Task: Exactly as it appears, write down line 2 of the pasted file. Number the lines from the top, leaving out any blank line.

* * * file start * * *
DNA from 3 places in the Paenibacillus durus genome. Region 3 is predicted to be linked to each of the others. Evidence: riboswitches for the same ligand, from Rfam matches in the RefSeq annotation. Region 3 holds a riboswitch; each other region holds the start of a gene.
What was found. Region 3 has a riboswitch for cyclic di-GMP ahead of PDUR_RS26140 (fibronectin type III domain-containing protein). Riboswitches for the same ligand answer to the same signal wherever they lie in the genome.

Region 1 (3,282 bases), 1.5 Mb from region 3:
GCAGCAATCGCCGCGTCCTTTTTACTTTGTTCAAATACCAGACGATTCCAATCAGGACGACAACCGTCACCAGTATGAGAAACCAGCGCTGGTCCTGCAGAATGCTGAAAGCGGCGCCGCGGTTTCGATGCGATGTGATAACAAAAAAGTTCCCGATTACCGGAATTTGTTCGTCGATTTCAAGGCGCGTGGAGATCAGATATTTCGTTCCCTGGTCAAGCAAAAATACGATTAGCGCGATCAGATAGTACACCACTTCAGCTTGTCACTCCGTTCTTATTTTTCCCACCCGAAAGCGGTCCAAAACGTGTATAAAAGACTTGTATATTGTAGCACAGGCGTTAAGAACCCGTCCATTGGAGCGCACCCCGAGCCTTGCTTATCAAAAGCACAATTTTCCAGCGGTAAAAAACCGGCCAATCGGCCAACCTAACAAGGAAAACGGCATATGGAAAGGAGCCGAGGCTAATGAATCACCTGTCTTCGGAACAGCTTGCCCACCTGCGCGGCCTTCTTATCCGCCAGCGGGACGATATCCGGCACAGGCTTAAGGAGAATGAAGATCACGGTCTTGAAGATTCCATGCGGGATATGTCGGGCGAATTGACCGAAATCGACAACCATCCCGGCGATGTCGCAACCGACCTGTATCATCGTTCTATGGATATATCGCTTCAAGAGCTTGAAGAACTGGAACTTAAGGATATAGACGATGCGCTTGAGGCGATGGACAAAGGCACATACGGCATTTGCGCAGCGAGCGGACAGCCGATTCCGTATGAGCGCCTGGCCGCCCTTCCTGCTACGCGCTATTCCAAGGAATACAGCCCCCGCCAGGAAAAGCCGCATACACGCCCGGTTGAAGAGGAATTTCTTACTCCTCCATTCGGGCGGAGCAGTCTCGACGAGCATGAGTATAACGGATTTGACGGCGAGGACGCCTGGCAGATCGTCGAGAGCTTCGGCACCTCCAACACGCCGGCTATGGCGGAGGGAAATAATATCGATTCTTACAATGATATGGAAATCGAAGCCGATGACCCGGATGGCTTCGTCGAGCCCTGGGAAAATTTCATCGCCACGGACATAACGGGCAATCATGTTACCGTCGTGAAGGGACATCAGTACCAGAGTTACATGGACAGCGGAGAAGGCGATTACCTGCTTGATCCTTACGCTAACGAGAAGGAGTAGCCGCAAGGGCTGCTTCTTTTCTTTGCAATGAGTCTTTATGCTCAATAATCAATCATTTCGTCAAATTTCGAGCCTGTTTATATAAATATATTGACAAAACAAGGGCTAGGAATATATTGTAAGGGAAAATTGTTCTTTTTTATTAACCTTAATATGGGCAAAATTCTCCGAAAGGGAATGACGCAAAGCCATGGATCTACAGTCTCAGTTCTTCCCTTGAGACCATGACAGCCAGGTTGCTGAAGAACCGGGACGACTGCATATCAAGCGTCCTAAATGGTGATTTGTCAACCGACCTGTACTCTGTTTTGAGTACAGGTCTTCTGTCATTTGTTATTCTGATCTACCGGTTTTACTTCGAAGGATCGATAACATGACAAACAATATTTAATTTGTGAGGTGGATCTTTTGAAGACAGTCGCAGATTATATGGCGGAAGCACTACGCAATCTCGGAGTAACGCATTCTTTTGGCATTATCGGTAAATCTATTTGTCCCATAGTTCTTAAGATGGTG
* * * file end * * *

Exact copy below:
What was found. Region 3 has a riboswitch for cyclic di-GMP ahead of PDUR_RS26140 (fibronectin type III domain-containing protein). Riboswitches for the same ligand answer to the same signal wherever they lie in the genome.